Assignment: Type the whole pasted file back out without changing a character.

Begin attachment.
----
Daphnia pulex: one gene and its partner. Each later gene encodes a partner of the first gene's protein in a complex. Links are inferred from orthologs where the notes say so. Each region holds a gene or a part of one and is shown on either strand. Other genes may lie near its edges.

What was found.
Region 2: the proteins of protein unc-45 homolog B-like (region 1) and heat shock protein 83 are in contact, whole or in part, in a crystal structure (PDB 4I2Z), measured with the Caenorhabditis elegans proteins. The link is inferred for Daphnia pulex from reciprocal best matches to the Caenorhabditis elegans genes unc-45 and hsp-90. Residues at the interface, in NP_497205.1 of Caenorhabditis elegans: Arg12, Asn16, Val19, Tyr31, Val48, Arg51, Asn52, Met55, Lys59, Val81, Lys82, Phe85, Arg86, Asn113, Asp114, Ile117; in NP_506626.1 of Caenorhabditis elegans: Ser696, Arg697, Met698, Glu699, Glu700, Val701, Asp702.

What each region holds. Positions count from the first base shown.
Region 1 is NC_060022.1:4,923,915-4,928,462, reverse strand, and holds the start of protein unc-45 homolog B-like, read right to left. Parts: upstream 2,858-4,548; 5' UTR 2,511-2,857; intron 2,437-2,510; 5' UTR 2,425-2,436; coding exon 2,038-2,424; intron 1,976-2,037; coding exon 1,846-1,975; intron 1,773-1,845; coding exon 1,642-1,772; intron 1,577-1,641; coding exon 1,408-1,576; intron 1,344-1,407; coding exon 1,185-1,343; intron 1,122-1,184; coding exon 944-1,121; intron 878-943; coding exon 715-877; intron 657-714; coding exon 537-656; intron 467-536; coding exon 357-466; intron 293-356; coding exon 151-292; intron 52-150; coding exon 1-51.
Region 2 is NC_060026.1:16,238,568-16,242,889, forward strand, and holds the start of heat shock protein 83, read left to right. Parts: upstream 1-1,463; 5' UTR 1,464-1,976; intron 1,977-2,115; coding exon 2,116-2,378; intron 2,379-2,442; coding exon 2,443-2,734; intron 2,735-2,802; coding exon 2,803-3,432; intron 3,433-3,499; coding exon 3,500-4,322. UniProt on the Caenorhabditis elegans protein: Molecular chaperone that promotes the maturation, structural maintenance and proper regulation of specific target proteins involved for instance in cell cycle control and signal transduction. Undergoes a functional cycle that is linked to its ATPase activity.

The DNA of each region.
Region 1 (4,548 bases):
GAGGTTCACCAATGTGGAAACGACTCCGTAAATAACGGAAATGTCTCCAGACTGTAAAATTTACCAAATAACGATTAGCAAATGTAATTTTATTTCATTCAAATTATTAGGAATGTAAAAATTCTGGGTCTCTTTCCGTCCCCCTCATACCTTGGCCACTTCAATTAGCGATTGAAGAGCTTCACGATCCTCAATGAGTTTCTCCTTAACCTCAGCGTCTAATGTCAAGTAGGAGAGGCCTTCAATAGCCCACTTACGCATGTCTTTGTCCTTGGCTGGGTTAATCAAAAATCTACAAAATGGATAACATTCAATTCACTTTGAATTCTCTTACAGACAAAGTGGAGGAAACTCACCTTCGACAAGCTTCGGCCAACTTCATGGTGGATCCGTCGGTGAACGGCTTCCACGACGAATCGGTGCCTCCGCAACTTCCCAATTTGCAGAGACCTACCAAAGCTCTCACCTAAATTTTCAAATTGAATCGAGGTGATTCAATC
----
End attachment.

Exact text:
Daphnia pulex: one gene and its partner. Each later gene encodes a partner of the first gene's protein in a complex. Links are inferred from orthologs where the notes say so. Each region holds a gene or a part of one and is shown on either strand. Other genes may lie near its edges.

What was found.
Region 2: the proteins of protein unc-45 homolog B-like (region 1) and heat shock protein 83 are in contact, whole or in part, in a crystal structure (PDB 4I2Z), measured with the Caenorhabditis elegans proteins. The link is inferred for Daphnia pulex from reciprocal best matches to the Caenorhabditis elegans genes unc-45 and hsp-90. Residues at the interface, in NP_497205.1 of Caenorhabditis elegans: Arg12, Asn16, Val19, Tyr31, Val48, Arg51, Asn52, Met55, Lys59, Val81, Lys82, Phe85, Arg86, Asn113, Asp114, Ile117; in NP_506626.1 of Caenorhabditis elegans: Ser696, Arg697, Met698, Glu699, Glu700, Val701, Asp702.

What each region holds. Positions count from the first base shown.
Region 1 is NC_060022.1:4,923,915-4,928,462, reverse strand, and holds the start of protein unc-45 homolog B-like, read right to left. Parts: upstream 2,858-4,548; 5' UTR 2,511-2,857; intron 2,437-2,510; 5' UTR 2,425-2,436; coding exon 2,038-2,424; intron 1,976-2,037; coding exon 1,846-1,975; intron 1,773-1,845; coding exon 1,642-1,772; intron 1,577-1,641; coding exon 1,408-1,576; intron 1,344-1,407; coding exon 1,185-1,343; intron 1,122-1,184; coding exon 944-1,121; intron 878-943; coding exon 715-877; intron 657-714; coding exon 537-656; intron 467-536; coding exon 357-466; intron 293-356; coding exon 151-292; intron 52-150; coding exon 1-51.
Region 2 is NC_060026.1:16,238,568-16,242,889, forward strand, and holds the start of heat shock protein 83, read left to right. Parts: upstream 1-1,463; 5' UTR 1,464-1,976; intron 1,977-2,115; coding exon 2,116-2,378; intron 2,379-2,442; coding exon 2,443-2,734; intron 2,735-2,802; coding exon 2,803-3,432; intron 3,433-3,499; coding exon 3,500-4,322. UniProt on the Caenorhabditis elegans protein: Molecular chaperone that promotes the maturation, structural maintenance and proper regulation of specific target proteins involved for instance in cell cycle control and signal transduction. Undergoes a functional cycle that is linked to its ATPase activity.

The DNA of each region.
Region 1 (4,548 bases):
GAGGTTCACCAATGTGGAAACGACTCCGTAAATAACGGAAATGTCTCCAGACTGTAAAATTTACCAAATAACGATTAGCAAATGTAATTTTATTTCATTCAAATTATTAGGAATGTAAAAATTCTGGGTCTCTTTCCGTCCCCCTCATACCTTGGCCACTTCAATTAGCGATTGAAGAGCTTCACGATCCTCAATGAGTTTCTCCTTAACCTCAGCGTCTAATGTCAAGTAGGAGAGGCCTTCAATAGCCCACTTACGCATGTCTTTGTCCTTGGCTGGGTTAATCAAAAATCTACAAAATGGATAACATTCAATTCACTTTGAATTCTCTTACAGACAAAGTGGAGGAAACTCACCTTCGACAAGCTTCGGCCAACTTCATGGTGGATCCGTCGGTGAACGGCTTCCACGACGAATCGGTGCCTCCGCAACTTCCCAATTTGCAGAGACCTACCAAAGCTCTCACCTAAATTTTCAAATTGAATCGAGGTGATTCAATC